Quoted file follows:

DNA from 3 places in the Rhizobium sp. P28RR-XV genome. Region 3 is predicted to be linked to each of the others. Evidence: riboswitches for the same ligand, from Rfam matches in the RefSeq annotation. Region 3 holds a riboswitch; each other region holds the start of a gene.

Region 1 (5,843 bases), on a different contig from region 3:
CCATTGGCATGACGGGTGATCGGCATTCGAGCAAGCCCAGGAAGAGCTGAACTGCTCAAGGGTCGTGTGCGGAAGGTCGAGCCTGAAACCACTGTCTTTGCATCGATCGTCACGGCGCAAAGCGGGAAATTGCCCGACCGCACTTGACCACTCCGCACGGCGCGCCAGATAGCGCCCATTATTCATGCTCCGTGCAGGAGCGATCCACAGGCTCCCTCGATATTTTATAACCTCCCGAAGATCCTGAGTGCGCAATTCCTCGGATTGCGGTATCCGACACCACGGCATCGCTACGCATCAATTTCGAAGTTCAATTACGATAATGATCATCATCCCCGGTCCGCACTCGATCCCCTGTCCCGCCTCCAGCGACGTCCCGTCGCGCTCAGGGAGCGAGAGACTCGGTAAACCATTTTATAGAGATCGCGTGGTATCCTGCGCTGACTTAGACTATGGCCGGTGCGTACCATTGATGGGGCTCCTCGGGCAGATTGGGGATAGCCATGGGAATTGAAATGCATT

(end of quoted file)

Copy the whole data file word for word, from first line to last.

DNA from 3 places in the Rhizobium sp. P28RR-XV genome. Region 3 is predicted to be linked to each of the others. Evidence: riboswitches for the same ligand, from Rfam matches in the RefSeq annotation. Region 3 holds a riboswitch; each other region holds the start of a gene.

Region 1 (5,843 bases), on a different contig from region 3:
CCATTGGCATGACGGGTGATCGGCATTCGAGCAAGCCCAGGAAGAGCTGAACTGCTCAAGGGTCGTGTGCGGAAGGTCGAGCCTGAAACCACTGTCTTTGCATCGATCGTCACGGCGCAAAGCGGGAAATTGCCCGACCGCACTTGACCACTCCGCACGGCGCGCCAGATAGCGCCCATTATTCATGCTCCGTGCAGGAGCGATCCACAGGCTCCCTCGATATTTTATAACCTCCCGAAGATCCTGAGTGCGCAATTCCTCGGATTGCGGTATCCGACACCACGGCATCGCTACGCATCAATTTCGAAGTTCAATTACGATAATGATCATCATCCCCGGTCCGCACTCGATCCCCTGTCCCGCCTCCAGCGACGTCCCGTCGCGCTCAGGGAGCGAGAGACTCGGTAAACCATTTTATAGAGATCGCGTGGTATCCTGCGCTGACTTAGACTATGGCCGGTGCGTACCATTGATGGGGCTCCTCGGGCAGATTGGGGATAGCCATGGGAATTGAAATGCATT